Lebanon man pleads guilty to explosion that killed in-laws - WKRN News 2

Lebanon man pleads guilty to explosion that killed in-laws

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Richard Parker, 49, pleaded guilty Tuesday to murdering his wife's parents, Jon and Marion Setzer. Richard Parker, 49, pleaded guilty Tuesday to murdering his wife's parents, Jon and Marion Setzer.
Jon and Marion Setzer died after a package exploded inside their Vance Lane home on February 10, 2014. Jon and Marion Setzer died after a package exploded inside their Vance Lane home on February 10, 2014.
LEBANON, Tenn. -

The man accused of killing his in-laws by delivering an explosive device to their Lebanon home in February admitted his guilt during a court appearance Tuesday morning.

Richard Parker, 49, pleaded guilty to two counts of first degree murder and will spend the rest of his life behind bars after a judge sentenced him to two life sentences without the possibility of parole.

Parker’s father-in-law, Jon Setzer, 74, was killed instantly when a lamp delivered to his Vance Lane home on February 10 exploded.

His wife, Marion, 72, suffered serious burns and died two days later at Vanderbilt University Medical Center.

Despite her injuries, Marion was able to tell investigators the lamp exploded when they plugged it in.

SLIDESHOW: Deadly Lebanon explosion

During an initial search of the Setzer’s home, agents seized the cardboard box the lamp was shipped in along with packing supplies and the lamp shade.

A FedEx label on the box proved to be purchased at a local OfficeMax, and FedEx confirmed they had not recently shipped a package to the Vance Lane home.

Authorities then used the SKU number on the box and found it was purchased at a local Walmart in Gallatin. Upon surveying the security footage, Parker was seen purchasing the items used in sending the explosive to the Setzer’s home, including a lamp shade, box, packing paper, tape and light socket.

When interviewed and approached with the evidence, District Attorney Jimmy Lea said Parker admitted to purchasing the items on February 7 and building the explosive device over that following weekend in a dilapidated barn on their property.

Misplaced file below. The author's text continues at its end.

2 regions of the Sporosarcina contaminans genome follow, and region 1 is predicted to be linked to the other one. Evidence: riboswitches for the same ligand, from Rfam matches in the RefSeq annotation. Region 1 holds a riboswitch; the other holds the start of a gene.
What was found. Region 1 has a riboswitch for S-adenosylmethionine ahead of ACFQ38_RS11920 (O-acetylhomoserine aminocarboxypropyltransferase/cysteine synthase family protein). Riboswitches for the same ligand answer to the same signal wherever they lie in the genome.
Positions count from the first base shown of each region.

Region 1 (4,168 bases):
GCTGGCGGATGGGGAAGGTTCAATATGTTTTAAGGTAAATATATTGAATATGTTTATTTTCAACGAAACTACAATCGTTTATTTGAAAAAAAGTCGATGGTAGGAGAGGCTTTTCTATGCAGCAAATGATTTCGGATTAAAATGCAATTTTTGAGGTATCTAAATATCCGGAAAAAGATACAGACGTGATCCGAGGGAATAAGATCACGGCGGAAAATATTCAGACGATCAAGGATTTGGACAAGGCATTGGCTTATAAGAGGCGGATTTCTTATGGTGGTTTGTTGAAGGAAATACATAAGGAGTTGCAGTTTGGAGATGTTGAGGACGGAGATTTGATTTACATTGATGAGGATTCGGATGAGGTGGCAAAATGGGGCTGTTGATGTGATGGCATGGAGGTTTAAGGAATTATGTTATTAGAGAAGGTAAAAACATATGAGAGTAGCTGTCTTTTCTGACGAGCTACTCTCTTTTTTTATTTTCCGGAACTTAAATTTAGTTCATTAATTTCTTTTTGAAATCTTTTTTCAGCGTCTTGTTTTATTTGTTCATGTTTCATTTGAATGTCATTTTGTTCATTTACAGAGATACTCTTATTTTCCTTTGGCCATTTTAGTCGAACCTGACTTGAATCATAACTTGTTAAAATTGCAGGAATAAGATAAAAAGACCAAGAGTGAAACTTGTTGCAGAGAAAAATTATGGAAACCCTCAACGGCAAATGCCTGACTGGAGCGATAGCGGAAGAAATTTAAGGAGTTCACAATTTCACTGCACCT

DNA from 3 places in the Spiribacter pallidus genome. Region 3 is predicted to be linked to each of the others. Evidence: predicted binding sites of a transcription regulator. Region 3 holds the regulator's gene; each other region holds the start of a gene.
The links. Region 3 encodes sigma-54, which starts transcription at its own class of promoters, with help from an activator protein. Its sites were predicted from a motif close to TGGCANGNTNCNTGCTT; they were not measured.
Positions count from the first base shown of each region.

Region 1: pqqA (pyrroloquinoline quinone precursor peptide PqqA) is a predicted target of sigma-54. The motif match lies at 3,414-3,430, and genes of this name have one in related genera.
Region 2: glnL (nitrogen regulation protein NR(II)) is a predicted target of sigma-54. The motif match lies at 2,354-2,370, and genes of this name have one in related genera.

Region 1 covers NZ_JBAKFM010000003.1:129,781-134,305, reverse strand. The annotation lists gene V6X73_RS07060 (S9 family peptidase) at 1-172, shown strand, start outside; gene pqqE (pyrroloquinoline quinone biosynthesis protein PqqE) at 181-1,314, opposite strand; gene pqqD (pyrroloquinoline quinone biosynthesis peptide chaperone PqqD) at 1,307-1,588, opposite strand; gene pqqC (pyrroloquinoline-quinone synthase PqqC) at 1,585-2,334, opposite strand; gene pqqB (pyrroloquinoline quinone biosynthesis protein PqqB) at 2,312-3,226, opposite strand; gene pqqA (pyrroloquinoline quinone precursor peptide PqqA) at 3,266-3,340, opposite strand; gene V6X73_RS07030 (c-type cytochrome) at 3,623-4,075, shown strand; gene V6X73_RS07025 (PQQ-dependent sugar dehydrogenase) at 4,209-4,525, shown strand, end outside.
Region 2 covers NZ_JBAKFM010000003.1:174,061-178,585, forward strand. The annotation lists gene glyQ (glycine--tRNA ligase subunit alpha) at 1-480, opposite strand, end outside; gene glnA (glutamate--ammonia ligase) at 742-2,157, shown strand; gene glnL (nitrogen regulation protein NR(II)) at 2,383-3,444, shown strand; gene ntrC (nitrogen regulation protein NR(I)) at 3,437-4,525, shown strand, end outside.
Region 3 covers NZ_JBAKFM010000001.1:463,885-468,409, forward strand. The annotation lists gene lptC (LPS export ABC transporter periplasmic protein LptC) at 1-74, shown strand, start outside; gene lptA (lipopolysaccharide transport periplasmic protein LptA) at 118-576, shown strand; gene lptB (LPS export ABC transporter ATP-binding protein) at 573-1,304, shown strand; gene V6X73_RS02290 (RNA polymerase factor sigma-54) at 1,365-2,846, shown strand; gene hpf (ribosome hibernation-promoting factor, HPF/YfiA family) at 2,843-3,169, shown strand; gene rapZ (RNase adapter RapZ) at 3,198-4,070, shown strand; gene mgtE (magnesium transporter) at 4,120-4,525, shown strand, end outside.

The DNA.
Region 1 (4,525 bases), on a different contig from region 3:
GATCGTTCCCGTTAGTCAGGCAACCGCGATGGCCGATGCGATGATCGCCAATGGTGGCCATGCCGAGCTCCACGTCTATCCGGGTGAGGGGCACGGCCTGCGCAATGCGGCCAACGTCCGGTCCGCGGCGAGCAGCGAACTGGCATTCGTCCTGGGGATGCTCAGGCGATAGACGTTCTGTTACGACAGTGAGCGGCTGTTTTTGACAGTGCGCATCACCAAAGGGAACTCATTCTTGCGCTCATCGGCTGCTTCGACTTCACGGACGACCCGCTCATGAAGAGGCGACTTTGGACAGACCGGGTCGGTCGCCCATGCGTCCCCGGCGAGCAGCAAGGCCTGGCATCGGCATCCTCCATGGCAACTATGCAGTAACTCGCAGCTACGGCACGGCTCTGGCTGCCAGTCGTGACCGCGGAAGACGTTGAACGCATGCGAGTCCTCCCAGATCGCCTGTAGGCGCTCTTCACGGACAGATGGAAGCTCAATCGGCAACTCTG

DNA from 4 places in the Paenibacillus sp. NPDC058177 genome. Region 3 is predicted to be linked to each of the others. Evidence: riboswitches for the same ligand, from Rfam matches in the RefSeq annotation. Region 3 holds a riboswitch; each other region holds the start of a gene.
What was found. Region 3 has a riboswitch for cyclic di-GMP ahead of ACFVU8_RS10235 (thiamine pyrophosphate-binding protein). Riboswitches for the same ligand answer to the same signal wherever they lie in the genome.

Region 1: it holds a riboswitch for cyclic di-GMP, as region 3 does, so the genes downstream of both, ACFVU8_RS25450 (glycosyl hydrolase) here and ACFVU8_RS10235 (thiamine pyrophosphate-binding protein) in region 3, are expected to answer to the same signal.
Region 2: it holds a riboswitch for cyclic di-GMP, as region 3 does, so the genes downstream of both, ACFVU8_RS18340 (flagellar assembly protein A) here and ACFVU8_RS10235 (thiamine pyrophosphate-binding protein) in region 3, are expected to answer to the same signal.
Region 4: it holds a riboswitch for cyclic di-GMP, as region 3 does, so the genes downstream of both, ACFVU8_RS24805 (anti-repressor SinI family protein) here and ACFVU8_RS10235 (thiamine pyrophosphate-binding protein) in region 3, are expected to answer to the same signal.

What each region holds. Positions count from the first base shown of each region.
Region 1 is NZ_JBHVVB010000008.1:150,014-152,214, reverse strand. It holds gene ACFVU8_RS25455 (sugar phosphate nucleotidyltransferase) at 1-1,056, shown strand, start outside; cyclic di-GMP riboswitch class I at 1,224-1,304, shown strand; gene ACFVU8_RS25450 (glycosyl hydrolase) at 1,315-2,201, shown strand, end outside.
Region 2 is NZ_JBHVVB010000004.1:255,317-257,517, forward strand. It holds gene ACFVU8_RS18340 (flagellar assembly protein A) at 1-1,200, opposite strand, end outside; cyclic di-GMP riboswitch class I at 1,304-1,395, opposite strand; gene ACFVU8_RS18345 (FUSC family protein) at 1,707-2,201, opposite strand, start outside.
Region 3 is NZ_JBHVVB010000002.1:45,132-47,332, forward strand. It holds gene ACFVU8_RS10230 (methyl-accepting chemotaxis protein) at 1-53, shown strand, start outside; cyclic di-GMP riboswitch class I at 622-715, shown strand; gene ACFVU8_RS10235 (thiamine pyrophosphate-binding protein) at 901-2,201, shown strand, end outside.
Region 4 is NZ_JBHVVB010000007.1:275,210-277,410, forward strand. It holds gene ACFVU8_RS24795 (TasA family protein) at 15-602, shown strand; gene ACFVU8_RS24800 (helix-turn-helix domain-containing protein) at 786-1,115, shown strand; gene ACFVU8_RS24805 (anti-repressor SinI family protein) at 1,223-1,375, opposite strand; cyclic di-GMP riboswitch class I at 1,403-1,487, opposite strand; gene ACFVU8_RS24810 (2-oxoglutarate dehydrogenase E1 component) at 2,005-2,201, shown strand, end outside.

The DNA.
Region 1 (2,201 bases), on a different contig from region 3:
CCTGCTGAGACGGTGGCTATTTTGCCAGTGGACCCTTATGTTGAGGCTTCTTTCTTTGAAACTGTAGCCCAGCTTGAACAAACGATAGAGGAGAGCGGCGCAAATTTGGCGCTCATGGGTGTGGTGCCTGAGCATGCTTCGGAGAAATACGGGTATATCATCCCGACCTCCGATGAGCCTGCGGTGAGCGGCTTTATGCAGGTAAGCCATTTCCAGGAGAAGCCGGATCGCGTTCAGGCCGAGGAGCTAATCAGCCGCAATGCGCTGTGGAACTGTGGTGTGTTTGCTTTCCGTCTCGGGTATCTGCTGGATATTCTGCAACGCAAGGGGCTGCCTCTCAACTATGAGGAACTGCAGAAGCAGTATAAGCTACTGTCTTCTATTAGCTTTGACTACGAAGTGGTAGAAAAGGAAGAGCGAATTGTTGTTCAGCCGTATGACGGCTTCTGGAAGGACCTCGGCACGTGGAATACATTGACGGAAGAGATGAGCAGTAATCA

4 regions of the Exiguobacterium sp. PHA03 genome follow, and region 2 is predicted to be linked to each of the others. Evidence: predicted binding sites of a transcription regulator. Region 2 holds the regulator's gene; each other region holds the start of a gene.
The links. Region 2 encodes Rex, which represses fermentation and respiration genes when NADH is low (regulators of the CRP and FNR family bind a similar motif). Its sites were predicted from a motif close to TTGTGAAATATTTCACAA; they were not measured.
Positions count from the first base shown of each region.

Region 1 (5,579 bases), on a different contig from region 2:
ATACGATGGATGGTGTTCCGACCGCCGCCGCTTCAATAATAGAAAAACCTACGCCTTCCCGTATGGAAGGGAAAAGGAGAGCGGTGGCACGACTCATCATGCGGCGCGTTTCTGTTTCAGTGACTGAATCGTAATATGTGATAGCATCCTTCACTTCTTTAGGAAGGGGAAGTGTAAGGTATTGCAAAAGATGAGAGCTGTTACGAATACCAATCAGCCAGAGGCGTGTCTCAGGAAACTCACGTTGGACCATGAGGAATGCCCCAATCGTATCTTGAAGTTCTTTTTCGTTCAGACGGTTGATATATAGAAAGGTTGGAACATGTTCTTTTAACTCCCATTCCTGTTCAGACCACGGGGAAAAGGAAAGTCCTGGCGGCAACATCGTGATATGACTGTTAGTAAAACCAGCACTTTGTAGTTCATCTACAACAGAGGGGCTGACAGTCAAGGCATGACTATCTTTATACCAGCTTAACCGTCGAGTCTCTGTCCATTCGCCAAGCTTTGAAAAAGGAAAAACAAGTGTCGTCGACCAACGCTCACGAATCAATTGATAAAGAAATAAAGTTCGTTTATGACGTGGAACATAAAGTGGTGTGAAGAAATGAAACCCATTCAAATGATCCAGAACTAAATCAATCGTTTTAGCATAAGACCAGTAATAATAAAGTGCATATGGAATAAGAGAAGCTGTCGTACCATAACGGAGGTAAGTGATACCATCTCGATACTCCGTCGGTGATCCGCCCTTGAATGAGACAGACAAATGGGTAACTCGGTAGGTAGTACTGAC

Lea said in court Tuesday that agents also found information in the Setzer’s home office that showed Parker owed Jon a substantial amount of money that was due November 2013, which Lea said “Parker was very distraught over.”

He also stated Parker told authorities that he had recently forged one of Jon’s checks for $12,000 because he needed the money.

Authorities then identified money as a possible motive for the crime.

District Attorney Lea also relayed the timeline of events after the explosion occurred February 10.

VIDEO: District Attorney recounts full timeline of events

He stated it was Parker and his son David who responded to the Setzers’ home within minutes after the explosion.

David Parker found his grandfather on fire after entering the home. He attempted to put out the flames with a hose and take off his grandfather’s clothes. He suffered burns to his arms and hands in the process.

Lea said Marion was screaming when they entered the home. Richard Parker ran to her and actually carried her out of the burning home.

Laura Parker, Richard’s wife and the Setzers’ daughter, placed the call to 911, as did her youngest son and several neighbors who also heard the explosion.

“We need you! We need ambulances! We need you now; people are hurt!” the youngest son can be heard telling 911 dispatch.

RAW SOUND: 911 calls placed after the Lebanon explosion

“We heard a boom. I don’t know if my parents are in the house. My husband and son have run up to see if my parents are there,” Laura told a dispatcher in a separate call. “There’s smoke and we heard a boom that rattled our house.”

The 911 call continues until sheriff’s deputies and EMTs arrive at the home.

At the time of the hearing, Richard Parker was being held at the Wilson County jail, though it’s unclear where he will serve his consecutive life sentences.

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